Further resources:

NCC IT Department Accreditation

NCC Benchmark Surveys

Benchmarking IT services

CIO Infrastructure Benchmark Assessment Tool

FREE IT Infrastructure Benchmark

Get a free instant benchmark of your SAP system

IT Benchmark Blog Blog


About mubbisherahmed
I am passionate about IT and its ability to deliver cost effective, value for money solutions that can enhance performance and in many cases provide competitive advantage by using a range of solutions and approaches in innovative ways.

6 Responses to Benchmarking IT

  1. mubbisherahmed says:

    Hamad Lone, CIO, offered the following feedback on a social media site:

    I have found that using external benchmarks can be misleading and cause extra problems , since no two organizations are the same. However, setting internal benchmarks using some external benchmarks as guidelines can help you improve performance and offer valuable feedback.

    I replied:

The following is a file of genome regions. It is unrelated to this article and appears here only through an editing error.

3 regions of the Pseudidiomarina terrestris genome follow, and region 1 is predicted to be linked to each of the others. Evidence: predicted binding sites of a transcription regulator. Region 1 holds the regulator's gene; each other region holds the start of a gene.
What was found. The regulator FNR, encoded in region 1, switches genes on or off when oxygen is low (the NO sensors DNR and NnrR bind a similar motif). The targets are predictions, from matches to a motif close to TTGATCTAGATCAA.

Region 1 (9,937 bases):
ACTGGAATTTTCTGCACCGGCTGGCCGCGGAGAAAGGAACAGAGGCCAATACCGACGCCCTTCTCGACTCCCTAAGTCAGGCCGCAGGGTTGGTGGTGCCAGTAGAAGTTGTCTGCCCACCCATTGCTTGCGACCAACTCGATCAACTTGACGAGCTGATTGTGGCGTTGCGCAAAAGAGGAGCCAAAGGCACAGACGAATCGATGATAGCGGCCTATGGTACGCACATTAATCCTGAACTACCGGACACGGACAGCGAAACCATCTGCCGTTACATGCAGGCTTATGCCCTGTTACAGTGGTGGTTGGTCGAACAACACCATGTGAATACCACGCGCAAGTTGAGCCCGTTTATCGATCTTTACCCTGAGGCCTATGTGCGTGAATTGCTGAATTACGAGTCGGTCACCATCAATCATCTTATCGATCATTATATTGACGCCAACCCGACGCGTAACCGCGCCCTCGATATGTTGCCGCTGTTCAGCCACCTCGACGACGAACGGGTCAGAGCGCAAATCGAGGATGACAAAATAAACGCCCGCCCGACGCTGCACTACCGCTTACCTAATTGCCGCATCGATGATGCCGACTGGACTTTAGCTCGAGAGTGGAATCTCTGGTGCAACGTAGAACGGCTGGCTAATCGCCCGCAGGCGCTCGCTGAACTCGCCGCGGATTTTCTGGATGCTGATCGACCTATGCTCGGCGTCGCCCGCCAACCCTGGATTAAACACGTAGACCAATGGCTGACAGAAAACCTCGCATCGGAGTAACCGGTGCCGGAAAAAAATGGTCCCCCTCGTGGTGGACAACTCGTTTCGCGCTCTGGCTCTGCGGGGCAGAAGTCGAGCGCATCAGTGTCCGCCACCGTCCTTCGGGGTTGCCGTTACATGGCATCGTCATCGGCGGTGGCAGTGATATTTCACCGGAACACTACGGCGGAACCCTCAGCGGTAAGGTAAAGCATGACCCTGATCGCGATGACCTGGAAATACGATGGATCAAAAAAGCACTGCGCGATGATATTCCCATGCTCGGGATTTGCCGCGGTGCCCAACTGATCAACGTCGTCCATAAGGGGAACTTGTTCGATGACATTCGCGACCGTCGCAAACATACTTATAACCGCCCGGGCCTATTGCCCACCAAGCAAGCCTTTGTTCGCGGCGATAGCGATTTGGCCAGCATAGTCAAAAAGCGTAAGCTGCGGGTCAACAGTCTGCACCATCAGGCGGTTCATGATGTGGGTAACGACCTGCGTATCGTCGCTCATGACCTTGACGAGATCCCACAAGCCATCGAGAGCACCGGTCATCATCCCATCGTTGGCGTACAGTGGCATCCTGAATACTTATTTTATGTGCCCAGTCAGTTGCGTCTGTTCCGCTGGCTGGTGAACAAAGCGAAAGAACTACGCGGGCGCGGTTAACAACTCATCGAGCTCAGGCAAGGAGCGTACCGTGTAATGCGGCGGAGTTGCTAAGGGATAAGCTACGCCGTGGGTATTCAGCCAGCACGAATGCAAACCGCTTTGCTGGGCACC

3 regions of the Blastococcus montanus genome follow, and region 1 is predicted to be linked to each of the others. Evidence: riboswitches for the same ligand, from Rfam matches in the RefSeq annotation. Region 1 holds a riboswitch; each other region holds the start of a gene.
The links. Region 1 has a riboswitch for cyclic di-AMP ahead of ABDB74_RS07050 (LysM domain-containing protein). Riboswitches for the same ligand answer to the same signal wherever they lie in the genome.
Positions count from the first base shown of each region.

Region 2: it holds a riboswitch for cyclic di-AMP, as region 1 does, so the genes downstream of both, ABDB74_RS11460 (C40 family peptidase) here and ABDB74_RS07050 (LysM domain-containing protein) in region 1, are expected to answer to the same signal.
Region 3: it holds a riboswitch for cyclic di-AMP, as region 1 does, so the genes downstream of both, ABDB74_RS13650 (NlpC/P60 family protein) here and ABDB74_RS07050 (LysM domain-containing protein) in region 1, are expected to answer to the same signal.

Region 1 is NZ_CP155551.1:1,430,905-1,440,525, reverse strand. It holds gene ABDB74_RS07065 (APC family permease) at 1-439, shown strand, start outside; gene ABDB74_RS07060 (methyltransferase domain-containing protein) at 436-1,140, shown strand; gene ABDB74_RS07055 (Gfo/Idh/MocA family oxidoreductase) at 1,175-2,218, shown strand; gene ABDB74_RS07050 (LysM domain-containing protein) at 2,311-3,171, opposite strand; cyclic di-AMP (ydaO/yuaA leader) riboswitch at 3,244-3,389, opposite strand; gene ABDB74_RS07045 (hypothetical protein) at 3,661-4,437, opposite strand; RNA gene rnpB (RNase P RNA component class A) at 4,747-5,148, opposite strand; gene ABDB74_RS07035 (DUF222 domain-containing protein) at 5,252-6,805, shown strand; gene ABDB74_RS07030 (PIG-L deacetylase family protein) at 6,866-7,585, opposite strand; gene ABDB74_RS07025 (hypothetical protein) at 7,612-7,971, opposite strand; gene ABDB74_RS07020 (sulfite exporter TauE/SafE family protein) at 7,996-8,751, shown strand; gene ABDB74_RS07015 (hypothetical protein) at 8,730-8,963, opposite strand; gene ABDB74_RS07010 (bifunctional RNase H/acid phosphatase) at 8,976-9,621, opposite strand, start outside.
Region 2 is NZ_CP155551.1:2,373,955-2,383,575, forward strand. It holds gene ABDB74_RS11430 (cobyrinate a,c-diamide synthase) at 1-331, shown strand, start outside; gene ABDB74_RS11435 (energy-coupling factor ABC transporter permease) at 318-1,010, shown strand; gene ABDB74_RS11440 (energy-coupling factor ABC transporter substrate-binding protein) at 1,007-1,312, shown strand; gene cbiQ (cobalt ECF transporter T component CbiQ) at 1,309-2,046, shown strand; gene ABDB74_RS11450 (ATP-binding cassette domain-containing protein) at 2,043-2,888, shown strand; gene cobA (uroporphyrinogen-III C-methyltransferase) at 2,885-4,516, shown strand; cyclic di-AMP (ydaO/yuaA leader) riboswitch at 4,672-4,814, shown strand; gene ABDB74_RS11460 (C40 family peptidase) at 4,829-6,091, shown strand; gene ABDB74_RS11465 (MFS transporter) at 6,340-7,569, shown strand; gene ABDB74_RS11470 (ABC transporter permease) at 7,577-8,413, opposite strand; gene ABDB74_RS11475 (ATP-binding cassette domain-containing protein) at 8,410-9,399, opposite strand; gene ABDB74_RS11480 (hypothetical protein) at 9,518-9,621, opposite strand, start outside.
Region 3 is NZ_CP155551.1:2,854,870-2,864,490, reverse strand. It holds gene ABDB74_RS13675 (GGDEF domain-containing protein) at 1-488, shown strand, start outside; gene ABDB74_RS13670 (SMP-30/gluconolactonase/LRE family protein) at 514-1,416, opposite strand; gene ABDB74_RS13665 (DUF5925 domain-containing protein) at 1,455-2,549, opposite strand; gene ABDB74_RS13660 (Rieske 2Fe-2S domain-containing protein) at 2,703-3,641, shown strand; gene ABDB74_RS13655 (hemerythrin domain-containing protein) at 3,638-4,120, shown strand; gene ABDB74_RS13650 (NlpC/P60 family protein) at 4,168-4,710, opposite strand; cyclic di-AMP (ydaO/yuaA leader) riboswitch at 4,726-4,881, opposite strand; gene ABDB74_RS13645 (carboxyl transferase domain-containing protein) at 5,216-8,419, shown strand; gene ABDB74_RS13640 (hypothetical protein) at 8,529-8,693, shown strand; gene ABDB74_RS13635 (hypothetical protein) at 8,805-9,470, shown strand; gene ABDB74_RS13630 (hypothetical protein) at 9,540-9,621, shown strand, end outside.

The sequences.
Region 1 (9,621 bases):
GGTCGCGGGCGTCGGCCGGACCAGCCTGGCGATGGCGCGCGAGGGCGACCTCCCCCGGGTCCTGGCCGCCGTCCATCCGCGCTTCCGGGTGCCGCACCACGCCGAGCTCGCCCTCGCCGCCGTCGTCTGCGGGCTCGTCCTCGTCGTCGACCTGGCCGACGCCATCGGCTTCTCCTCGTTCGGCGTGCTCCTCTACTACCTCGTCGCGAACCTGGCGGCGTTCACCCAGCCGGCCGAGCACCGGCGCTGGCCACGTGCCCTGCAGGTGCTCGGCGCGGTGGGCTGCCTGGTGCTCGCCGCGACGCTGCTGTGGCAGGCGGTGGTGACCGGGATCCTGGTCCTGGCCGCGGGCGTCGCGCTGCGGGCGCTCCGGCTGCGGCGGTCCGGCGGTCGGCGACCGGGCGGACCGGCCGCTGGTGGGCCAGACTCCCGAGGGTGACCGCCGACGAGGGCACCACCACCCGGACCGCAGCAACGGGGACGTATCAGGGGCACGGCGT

Hamad, thanks for providing real world input towards my endeavours. I would agree on two fronts:

    1. Internal benchmarks can work just as well. The secret is to to then setup appropriate metrics to measure them and then to think about how the CIO can help the business achieve its objectives by providing a better service or assist in an area of business. Its the application that counts. For example a financial business, supermarket and online bookstore may all be using data mining but will use it differently. The financial house may use it to find out which products appeal to which segments of the market, the supermarket may use it to control, the supply chain better and the online bookstore may use it to push books to the customer based on their purchase history.

    2. Internal benchmarking is very cost effective and may return the same results if used correctly.

  2. mubbisherahmed says:

    Thai Ngo, Distributor, ERP Project Manager & VN IDS Leader provided the following feedback on a social media site:

    it’s a good topic.